Read more: Farmers Weekly

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  • Gert van der Hoek
    replied
    Re: Schmallenberg virus : new Akabane-like virus in cattle, sheep and goats in Europe

    Germany - Current Information on Schmallenberg virus

    last updated November 13, 2012

    As of 21 May case numbers and map will be updated weekly.

    In Germany animals from 1930 holdings have been tested positive for Schmallenberg virus so far.

    The cases occurred in 1006 cattle holdings, 876 sheep holdings and 48 goat holdings.


    Affected federal states are North Rhine-Westphalia (269 cattle, 273 sheep, 13 goat holdings), Lower Saxony (226 cattle, 143 sheep, 6 goat holdings), Hesse (123 cattle, 137 sheep holdings, 9 goat holdings), Schleswig-Holstein (111 cattle, 102 sheep holdings, 1 goat holding), Rhineland-Palatinate (1 Bison holding, 51 cattle, 43 sheep, 5 goat holdings), Baden-Wuerttemberg (38 cattle, 25 sheep, 6 goat holdings), Brandenburg (24 cattle, 21 sheep holdings), Thuringia (28 cattle, 31 sheep, 2 goat holdings), Saxony-Anhalt (19 cattle, 23 sheep, 2 goat holdings), Hamburg (2 cattle, 6 sheep holdings), Bavaria (92 cattle, 22 sheep holdings, 1 goat holding), Saxony (9 cattle holding, 36 sheep holdings), Mecklenburg-Western Pomerania (12 cattle, 10 sheep holdings, 1 goat holding), Saarland (1 cattle holding, 4 sheep, 2 goat holdings) and Berlin (1 sheep holding).

    FLI

    Link to map

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  • Gert van der Hoek
    replied
    Re: Schmallenberg virus : new Akabane-like virus in cattle, sheep and goats in Europe

    Germany: current Information on Schmallenberg virus

    last updated November 6, 2012

    As of 21 May case numbers and map will be updated weekly.

    In Germany animals from 1910 holdings have been tested positive for Schmallenberg virus so far.

    The cases occurred in 988 cattle holdings, 874 sheep holdings and 48 goat holdings.


    Affected federal states are North Rhine-Westphalia (269 cattle, 273 sheep, 13 goat holdings), Lower Saxony (226 cattle, 143 sheep, 6 goat holdings), Hesse (122 cattle, 137 sheep holdings, 9 goat holdings), Schleswig-Holstein (110 cattle, 101 sheep holdings, 1 goat holding), Rhineland-Palatinate (1 Bison holding, 51 cattle, 43 sheep, 5 goat holdings), Baden-Wuerttemberg (35 cattle, 25 sheep, 6 goat holdings), Brandenburg (24 cattle, 21 sheep holdings), Thuringia (28 cattle, 31 sheep, 2 goat holdings), Saxony-Anhalt (18 cattle, 23 sheep, 2 goat holdings), Hamburg (2 cattle, 6 sheep holdings), Bavaria (80 cattle, 21 sheep holdings, 1 goat holding), Saxony (9 cattle holding, 36 sheep holdings), Mecklenburg-Western Pomerania (12 cattle, 10 sheep holdings, 1 goat holding), Saarland (1 cattle holding, 4 sheep, 2 goat holdings) and Berlin (1 sheep holding).

    FLI

    Link to map

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  • Gert van der Hoek
    replied
    Re: Schmallenberg virus : new Akabane-like virus in cattle, sheep and goats in Europe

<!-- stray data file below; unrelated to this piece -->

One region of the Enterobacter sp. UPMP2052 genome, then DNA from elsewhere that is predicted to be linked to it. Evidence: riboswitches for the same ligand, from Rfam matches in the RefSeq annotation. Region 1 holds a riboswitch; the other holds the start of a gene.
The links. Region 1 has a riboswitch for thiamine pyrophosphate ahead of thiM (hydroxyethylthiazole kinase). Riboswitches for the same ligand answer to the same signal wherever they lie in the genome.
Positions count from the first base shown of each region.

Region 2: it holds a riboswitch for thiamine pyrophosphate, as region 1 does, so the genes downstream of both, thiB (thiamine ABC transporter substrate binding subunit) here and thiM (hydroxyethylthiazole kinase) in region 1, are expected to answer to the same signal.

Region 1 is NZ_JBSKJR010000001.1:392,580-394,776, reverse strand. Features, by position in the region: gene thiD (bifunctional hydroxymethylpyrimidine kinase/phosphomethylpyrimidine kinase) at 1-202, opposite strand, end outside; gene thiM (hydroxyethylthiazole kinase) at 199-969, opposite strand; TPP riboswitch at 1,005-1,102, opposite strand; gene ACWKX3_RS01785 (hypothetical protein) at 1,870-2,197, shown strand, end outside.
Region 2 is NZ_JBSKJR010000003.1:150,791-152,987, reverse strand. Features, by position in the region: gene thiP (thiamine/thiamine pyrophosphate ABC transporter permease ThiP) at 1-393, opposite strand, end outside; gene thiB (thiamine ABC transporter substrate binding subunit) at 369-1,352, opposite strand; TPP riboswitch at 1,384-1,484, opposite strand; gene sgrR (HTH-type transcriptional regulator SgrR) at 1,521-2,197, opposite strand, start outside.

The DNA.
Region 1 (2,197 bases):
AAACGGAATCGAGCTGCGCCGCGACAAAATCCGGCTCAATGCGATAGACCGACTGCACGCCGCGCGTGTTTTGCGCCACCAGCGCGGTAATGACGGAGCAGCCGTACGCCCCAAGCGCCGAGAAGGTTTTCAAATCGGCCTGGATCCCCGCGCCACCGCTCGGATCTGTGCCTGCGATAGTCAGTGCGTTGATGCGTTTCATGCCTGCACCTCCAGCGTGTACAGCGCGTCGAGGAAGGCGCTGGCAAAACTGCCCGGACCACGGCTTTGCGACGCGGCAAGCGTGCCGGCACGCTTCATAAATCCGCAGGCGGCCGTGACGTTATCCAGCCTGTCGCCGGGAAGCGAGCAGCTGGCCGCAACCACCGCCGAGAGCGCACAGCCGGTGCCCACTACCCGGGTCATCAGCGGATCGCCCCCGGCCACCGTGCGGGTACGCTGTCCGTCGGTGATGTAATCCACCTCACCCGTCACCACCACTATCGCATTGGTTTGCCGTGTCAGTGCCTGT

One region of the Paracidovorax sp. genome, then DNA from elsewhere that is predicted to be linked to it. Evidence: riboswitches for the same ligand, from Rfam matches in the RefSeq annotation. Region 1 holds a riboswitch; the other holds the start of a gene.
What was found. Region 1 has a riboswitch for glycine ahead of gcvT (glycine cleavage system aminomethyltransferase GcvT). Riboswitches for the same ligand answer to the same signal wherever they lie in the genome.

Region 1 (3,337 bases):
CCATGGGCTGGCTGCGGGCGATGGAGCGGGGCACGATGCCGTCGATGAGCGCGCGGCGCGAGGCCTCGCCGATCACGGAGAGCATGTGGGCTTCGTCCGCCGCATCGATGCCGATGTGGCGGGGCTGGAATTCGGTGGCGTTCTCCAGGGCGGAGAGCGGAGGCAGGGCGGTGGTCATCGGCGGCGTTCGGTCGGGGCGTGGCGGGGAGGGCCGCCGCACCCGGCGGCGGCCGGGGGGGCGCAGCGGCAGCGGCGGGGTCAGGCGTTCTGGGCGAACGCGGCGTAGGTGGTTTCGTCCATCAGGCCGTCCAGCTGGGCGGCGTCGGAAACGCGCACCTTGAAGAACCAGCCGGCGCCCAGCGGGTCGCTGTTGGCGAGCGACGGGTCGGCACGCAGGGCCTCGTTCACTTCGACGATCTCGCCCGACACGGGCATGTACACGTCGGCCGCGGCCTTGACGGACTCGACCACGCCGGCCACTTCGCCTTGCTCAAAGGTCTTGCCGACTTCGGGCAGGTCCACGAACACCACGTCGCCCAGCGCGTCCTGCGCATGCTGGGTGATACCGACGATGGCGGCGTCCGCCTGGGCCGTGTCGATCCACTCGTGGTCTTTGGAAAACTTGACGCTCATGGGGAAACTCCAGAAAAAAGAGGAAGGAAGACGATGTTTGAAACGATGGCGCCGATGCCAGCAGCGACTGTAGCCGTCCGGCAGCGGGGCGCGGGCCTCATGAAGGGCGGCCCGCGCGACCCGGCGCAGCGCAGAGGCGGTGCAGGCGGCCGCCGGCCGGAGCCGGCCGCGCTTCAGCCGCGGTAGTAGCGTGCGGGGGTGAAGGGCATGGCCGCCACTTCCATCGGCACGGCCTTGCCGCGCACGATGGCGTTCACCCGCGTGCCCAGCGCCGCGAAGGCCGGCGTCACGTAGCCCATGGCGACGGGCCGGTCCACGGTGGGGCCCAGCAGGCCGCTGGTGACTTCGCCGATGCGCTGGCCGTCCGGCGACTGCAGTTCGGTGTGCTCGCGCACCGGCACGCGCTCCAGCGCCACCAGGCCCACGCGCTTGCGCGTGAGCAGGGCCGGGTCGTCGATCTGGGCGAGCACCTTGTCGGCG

The Irish Times - Friday, November 9, 2012

    Ireland: second case of livestock virus found

    ALISON HEALY

    A second case of a newly discovered livestock disease has been confirmed.

    The first Schmallenberg virus case was confirmed by the Department of Agriculture last week following tests on a bovine foetus which came from a farm in Co Cork. This latest case was discovered on another Cork farm. A cow had aborted a foetus and a postmortem confirmed the presence of the virus.

    The Schmallenberg virus does not pose a risk to human health or have food safety implications, but if cows, sheep or goats come in contact with the virus during the early stages of pregnancy, they may subsequently abort or give birth to malformed offspring.

    The disease is thought to be spread by midges.

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  • Gert van der Hoek
    replied
    Re: Schmallenberg virus : new Akabane-like virus in cattle, sheep and goats in Europe

    France is starting up SBV surveillance again

    France is starting up SBV surveillance again, after reports of malformed lambs in several departments in september.

    ESA will take into account actual cases of malformed offspring from September 1, 2012.

    Link to document

    Survepi

    Latest update.

    .

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  • Gert van der Hoek
    replied
    Re: Schmallenberg virus : new Akabane-like virus in cattle, sheep and goats in Europe

    UK : Schmallenbergvirus confirmed in 429 holdings

    Tip of the iceberg? Serological evidence from several countries indicates the majority of adult cattle, sheep and goats in affected regions is positive for Schmallenbergvirus.


    1 November – Schmallenberg virus update on testing results

    UK - Schmallenberg Virus – update on testing results (figures correct as of 24 October 2012).

    Fetal malformation (1)
    Cattle Holdings - 57
    Sheep Holdings - 224

    Total - 281

    Serology (2)
    Cattle Holdings - 114
    Sheep Holdings - 13

    Total - 127

    Acute Disease (3)
    Cattle Holdings - 21


    (1) - Fetal malformation and positive SBV PCR testing to detect virus or positive SBV fetal fluid serology to detect antibody
    evidence of historical infection

    (2) - Positive SBV serology, to detect antibody evidence of historical infection in either healthy animals or clinical cases which have
    not been confirmed by tests in 1and 3.

    (3) - Clinical signs in cattle including diarrhoea and milk drop associated with rising antibody titre to SBV or positive SBV PCR
    testing for virus in blood


    DEFRA

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  • Gert van der Hoek
    replied
    Re: Schmallenberg virus : new Akabane-like virus in cattle, sheep and goats in Europe

    Second case of midge bourne livestock virus confirmed in Ireland

    Wednesday October 31 2012

    A VIRUS that causes fever in cattle and sheep was detected for the first time in Northern Ireland today, after the first case in the Republic was confirmed yesterday.

    The Department of Agriculture in Northern Ireland said tests on a malformed calf in Co Down had found traces of Schmallenberg Virus.

    Another calf from the same herd tested negative but has displayed signs consistent with those associated with the disease, the department said.

    Read more: Independent

    See also: Department of Agriculture

    County Cork in the south of Ireland